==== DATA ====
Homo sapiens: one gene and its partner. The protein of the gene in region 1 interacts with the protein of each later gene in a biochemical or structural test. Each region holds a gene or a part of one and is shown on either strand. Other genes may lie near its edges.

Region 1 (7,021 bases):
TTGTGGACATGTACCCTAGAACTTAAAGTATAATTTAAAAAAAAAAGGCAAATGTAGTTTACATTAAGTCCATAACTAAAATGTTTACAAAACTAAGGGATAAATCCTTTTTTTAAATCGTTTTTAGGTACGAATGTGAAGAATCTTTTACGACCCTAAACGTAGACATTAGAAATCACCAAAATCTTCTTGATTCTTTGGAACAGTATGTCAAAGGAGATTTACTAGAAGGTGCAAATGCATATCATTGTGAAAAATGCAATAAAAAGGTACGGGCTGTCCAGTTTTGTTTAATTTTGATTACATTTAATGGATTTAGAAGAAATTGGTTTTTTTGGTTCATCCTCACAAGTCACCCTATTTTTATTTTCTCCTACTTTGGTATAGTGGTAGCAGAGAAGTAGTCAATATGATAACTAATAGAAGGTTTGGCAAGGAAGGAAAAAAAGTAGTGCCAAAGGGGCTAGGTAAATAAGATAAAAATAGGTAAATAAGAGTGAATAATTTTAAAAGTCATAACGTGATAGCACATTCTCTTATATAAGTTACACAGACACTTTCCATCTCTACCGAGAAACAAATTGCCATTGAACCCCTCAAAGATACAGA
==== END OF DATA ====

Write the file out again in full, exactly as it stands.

Homo sapiens: one gene and its partner. The protein of the gene in region 1 interacts with the protein of each later gene in a biochemical or structural test. Each region holds a gene or a part of one and is shown on either strand. Other genes may lie near its edges.

Region 1 (7,021 bases):
TTGTGGACATGTACCCTAGAACTTAAAGTATAATTTAAAAAAAAAAGGCAAATGTAGTTTACATTAAGTCCATAACTAAAATGTTTACAAAACTAAGGGATAAATCCTTTTTTTAAATCGTTTTTAGGTACGAATGTGAAGAATCTTTTACGACCCTAAACGTAGACATTAGAAATCACCAAAATCTTCTTGATTCTTTGGAACAGTATGTCAAAGGAGATTTACTAGAAGGTGCAAATGCATATCATTGTGAAAAATGCAATAAAAAGGTACGGGCTGTCCAGTTTTGTTTAATTTTGATTACATTTAATGGATTTAGAAGAAATTGGTTTTTTTGGTTCATCCTCACAAGTCACCCTATTTTTATTTTCTCCTACTTTGGTATAGTGGTAGCAGAGAAGTAGTCAATATGATAACTAATAGAAGGTTTGGCAAGGAAGGAAAAAAAGTAGTGCCAAAGGGGCTAGGTAAATAAGATAAAAATAGGTAAATAAGAGTGAATAATTTTAAAAGTCATAACGTGATAGCACATTCTCTTATATAAGTTACACAGACACTTTCCATCTCTACCGAGAAACAAATTGCCATTGAACCCCTCAAAGATACAGA